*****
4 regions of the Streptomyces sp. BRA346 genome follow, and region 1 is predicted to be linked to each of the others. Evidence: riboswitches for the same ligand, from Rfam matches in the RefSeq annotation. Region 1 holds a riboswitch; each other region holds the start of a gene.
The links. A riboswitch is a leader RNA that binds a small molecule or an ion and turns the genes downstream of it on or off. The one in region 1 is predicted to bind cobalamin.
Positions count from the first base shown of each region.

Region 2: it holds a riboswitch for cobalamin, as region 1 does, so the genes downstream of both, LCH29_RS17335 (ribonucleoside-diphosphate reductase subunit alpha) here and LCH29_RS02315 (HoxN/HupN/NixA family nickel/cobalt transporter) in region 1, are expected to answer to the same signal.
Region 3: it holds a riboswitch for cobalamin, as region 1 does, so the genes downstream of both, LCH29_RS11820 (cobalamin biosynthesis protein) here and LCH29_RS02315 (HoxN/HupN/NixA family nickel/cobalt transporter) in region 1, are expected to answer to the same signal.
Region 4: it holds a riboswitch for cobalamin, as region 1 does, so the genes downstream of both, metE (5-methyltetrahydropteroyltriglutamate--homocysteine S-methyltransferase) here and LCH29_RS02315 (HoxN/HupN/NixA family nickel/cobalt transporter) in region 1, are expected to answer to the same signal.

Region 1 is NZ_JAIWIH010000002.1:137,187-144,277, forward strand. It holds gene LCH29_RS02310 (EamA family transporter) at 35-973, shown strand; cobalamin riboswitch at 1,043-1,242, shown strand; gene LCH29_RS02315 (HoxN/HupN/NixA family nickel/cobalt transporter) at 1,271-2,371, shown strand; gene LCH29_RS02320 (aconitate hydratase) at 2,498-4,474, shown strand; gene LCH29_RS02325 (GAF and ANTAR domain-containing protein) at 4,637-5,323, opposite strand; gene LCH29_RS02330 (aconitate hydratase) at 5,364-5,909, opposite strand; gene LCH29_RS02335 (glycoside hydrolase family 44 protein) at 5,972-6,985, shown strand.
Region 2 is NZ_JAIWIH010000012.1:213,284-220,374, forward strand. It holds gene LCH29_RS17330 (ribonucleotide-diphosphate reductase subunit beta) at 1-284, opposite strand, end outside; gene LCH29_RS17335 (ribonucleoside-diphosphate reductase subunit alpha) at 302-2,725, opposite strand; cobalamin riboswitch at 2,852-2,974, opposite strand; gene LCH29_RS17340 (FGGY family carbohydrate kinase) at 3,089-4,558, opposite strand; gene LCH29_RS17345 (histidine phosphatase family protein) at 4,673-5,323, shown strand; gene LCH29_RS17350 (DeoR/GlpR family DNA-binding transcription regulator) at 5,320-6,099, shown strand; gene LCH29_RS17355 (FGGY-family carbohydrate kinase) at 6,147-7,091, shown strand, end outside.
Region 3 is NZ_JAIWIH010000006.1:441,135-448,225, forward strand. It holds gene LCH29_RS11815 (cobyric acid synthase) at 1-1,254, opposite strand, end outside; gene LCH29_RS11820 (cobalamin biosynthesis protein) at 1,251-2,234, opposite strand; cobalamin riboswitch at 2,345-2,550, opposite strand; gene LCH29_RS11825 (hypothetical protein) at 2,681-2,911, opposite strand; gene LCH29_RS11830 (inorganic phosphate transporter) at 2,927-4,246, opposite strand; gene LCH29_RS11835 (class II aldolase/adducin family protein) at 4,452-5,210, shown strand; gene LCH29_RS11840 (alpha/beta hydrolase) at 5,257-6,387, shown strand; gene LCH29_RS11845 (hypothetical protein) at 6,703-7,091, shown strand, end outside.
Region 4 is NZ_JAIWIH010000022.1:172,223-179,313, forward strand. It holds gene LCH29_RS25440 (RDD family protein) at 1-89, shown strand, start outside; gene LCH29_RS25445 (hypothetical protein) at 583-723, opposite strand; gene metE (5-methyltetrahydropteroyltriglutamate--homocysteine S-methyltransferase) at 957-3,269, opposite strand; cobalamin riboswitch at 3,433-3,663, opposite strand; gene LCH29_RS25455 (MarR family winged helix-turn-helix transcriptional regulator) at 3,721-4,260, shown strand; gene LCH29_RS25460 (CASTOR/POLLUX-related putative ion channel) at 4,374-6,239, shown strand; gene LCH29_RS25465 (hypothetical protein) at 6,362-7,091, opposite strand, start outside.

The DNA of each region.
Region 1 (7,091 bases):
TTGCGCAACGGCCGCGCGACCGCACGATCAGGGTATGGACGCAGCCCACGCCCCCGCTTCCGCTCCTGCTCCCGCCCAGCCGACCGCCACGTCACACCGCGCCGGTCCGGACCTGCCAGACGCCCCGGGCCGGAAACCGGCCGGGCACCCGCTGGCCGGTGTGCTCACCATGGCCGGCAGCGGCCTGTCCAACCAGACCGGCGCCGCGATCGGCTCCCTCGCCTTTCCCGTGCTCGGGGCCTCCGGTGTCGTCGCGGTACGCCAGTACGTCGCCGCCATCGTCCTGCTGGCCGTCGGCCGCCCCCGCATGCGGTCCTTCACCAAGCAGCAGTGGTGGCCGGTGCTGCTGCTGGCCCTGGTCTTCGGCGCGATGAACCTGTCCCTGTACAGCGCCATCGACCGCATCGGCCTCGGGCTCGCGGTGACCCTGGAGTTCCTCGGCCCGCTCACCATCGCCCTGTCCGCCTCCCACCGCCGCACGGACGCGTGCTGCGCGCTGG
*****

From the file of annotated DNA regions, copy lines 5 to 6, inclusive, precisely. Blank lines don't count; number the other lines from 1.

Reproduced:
Region 3: it holds a riboswitch for cobalamin, as region 1 does, so the genes downstream of both, LCH29_RS11820 (cobalamin biosynthesis protein) here and LCH29_RS02315 (HoxN/HupN/NixA family nickel/cobalt transporter) in region 1, are expected to answer to the same signal.
Region 4: it holds a riboswitch for cobalamin, as region 1 does, so the genes downstream of both, metE (5-methyltetrahydropteroyltriglutamate--homocysteine S-methyltransferase) here and LCH29_RS02315 (HoxN/HupN/NixA family nickel/cobalt transporter) in region 1, are expected to answer to the same signal.